CARSON CITY — Gov. Brian Sandoval again took out his stamp and vetoed four more bills over the weekend, while signing 24 others, including one to prevent minors from using tanning equipment and another that prohibits horse tripping.
His most controversial vetoer was of Assembly 441, which would have allowed voter registrars to set up special polling places near major work places where people could vote on Election Day, rather than going to their precinct polling place. Every Democrat backed the bill, while every Republican opposed it.
The Democrat thinking was having the additional polling places might increase turnout, particularly among Strip workers who might have to work long hours on Election Day. Higher turnout generally is considered to help Democratic candidates more than Republican candidates.
But Republican Sandoval noted people already can participate in early voting at various places during the two weeks before the election. They also can vote on at least one Saturday during early voting and, consequently, have sufficient options to vote when it is more convenient, he said.
The signing of the bill prohibiting the use of tanning devices by people under 18 is surprising because the Legislature has rejected similar measures for more than a decade.
MINORS CANNOT USE TANNING BOOTHS
Senate Bill 267 not only prohibits underage tanning but also calls for fines of at least $250 on operators who allow such tanning. Parents also can sue in court the owners of tanning businesses that allow their children to tan — and receive judgments of $500 and more, pus attorney fees.
Also, trained workers must be on hand during the hours the equipment is in use and clean the equipment after each use.
The fear is that too much tanning will cause skin cancer. Research shows the skin of teenagers is more susceptible to cancer than adults and that teens generally think a good tan means they are healthy. A U.S. Centers for Disease Control and Prevention study found one-third of teens do not take adequate precautions when in the sun.
Sen. Joyce Woodhouse, D-Henderson, introduced the tanning bill. She is a retired schoolteacher.
Every Assembly Republican and Speaker Marilyn Kirkpatrick, D-North Las Vegas, voted against the bill. But Sandoval, who frequently signs bills opposed by most Assembly Republicans, is the father of both a teenage son and daughter.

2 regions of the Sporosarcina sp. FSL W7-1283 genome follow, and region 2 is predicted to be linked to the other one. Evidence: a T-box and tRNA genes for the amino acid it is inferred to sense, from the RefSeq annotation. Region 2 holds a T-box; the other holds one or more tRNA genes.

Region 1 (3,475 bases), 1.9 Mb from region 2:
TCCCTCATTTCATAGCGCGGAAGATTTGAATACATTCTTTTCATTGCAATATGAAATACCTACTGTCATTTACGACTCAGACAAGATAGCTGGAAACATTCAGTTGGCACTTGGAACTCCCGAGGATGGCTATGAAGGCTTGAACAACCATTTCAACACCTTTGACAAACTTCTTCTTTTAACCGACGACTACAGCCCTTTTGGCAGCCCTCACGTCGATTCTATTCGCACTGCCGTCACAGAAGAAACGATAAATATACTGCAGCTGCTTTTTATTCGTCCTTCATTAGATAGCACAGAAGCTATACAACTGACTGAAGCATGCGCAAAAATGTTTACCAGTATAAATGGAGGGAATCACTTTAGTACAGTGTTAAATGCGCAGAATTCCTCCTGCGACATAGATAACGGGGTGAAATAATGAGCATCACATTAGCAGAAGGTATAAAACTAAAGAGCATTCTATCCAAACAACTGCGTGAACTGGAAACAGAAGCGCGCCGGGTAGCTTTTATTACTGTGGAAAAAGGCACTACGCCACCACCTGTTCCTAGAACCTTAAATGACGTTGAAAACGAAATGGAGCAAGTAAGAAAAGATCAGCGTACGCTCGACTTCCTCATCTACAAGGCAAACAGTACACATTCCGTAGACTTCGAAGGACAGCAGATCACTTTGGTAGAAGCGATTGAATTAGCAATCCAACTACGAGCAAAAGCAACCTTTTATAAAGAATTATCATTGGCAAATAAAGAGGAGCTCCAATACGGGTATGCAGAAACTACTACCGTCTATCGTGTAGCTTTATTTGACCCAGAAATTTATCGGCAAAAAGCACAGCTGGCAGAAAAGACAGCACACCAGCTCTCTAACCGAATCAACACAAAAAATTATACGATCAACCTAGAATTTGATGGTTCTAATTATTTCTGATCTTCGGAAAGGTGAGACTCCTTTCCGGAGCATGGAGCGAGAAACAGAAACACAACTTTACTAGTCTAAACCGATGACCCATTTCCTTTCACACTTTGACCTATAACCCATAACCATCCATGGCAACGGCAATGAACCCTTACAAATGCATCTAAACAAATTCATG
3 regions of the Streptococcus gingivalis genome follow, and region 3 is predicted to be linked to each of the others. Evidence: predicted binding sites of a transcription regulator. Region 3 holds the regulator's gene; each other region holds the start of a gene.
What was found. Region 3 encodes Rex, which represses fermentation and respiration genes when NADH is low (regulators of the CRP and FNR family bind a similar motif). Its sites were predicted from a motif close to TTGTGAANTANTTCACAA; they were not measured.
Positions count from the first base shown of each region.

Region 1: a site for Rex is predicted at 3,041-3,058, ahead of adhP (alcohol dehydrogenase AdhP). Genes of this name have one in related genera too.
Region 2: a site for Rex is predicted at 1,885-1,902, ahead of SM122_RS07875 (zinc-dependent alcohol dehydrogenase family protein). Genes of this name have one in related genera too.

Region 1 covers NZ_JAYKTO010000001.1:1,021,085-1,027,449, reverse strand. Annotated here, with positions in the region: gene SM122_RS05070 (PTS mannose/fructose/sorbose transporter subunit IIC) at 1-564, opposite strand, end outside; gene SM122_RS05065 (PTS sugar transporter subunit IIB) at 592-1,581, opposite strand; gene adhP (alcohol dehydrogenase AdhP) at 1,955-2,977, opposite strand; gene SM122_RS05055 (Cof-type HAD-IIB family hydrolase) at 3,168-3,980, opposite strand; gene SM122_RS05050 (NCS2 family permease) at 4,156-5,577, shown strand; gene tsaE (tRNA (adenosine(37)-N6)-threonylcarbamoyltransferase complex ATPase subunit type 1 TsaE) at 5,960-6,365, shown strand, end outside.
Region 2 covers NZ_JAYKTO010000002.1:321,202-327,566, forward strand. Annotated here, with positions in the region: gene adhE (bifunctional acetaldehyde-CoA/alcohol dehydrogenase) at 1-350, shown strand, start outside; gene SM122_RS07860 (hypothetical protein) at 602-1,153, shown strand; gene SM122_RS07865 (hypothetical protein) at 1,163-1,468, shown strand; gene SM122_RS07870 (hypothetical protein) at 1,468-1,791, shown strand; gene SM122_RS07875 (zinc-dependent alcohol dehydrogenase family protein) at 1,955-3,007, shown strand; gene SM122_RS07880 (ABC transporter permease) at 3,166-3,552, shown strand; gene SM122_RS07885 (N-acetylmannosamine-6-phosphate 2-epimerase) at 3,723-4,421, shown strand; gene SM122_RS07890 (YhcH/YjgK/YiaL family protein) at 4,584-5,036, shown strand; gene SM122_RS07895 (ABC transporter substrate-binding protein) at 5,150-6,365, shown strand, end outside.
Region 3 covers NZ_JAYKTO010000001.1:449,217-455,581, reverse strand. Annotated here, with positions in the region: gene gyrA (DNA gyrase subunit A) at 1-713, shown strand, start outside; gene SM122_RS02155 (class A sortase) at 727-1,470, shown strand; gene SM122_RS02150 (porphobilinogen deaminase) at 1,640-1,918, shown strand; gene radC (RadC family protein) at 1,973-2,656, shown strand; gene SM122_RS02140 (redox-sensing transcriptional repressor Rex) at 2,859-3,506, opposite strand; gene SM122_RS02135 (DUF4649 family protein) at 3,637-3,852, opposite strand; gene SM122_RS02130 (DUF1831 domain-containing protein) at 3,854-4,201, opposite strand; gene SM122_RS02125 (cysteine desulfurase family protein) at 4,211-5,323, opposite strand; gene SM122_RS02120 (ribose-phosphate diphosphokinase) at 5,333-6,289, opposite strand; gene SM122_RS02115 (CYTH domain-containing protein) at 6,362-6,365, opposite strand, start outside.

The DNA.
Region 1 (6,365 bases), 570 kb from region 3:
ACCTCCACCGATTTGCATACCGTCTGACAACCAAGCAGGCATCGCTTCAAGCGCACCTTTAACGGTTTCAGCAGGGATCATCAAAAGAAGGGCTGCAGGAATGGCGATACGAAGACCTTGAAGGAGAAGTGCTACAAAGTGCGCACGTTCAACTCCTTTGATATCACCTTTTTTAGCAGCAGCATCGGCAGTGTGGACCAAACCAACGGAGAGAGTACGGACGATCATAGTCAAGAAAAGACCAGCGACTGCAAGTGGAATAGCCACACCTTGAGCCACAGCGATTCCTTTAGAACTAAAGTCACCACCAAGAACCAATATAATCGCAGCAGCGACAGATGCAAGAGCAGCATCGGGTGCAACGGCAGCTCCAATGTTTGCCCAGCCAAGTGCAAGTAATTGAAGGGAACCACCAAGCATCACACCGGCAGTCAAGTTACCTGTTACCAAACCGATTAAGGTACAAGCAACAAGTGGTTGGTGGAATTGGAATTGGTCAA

Sandoval also vetoed Assemblywoman Lucy Flores’ Assembly Bill 126 that would have required restaurants with 15 or more locations to post calorie and nutrition information. The governor said the bill is not necessary because the Federal Drug Administration soon will publish regulations to require such information be posted at restaurants with 20 or more locations.
In addition, he vetoed Senate Bill 457, which would have allowed voting by wards for council members in Henderson, Reno, Sparks and Carson City. In his veto message, Sandoval noted Reno voters overwhelming rejected ward voting and Henderson and the other cities opposed it, too.
And he vetoed Senate Bill 373, which would have changed the debtor judgment law, reducing the percentage of income of people must give up in credit judgments. The governor said debtors already have “significant protection” against unreasonable judgments. Under current law, 75 percent of a debtor’s income, if it is $40,000 or less, cannot be taken in a judgment. The bill would have raised that to 85 percent.
With the four vetoes, Sandoval now has vetoed seven bills passed during the just adjourned Legislature. That is a long way from the 28 he vetoed in the 2011 session and the record 48 Gov. Jim Gibbons vetoed in 2009. Gibbons donated his veto stamp for display in the State Museum in Carson City after that session.
Among the bills Sandoval signed were:
—Assembly Bill 54 that allows justice courts to impose an additional $8 fee in court proceedings to cover costs of law libraries.
—Assembly Bill 377 that expands the law that prevents people in positions of authority, teachers and school volunteers from having sex with students in the schools where they work. Now they also are prohibited from having sex with students from other schools or with whom they come in contract with during the course of their work or volunteerism.
—Senate Bill 72 that outlaws “horse tripping.” But the law specifies that horse tripping does not include catching a horse by the legs and then releasing it as part of a horse roping event that has been authorized by local governments.
The bill, sought by Sen. Mark Manendo, D-Las Vegas, drew some of the biggest crowds of the session, including cowboys from Mexican rodeos. Some critics complained about Mexican rodeos and released a videotape of one conducted in Winnemucca. The cowboys said the horses were not harmed.
Contact Capital Bureau Chief Ed Vogel at email@example.com or 775-687-3901.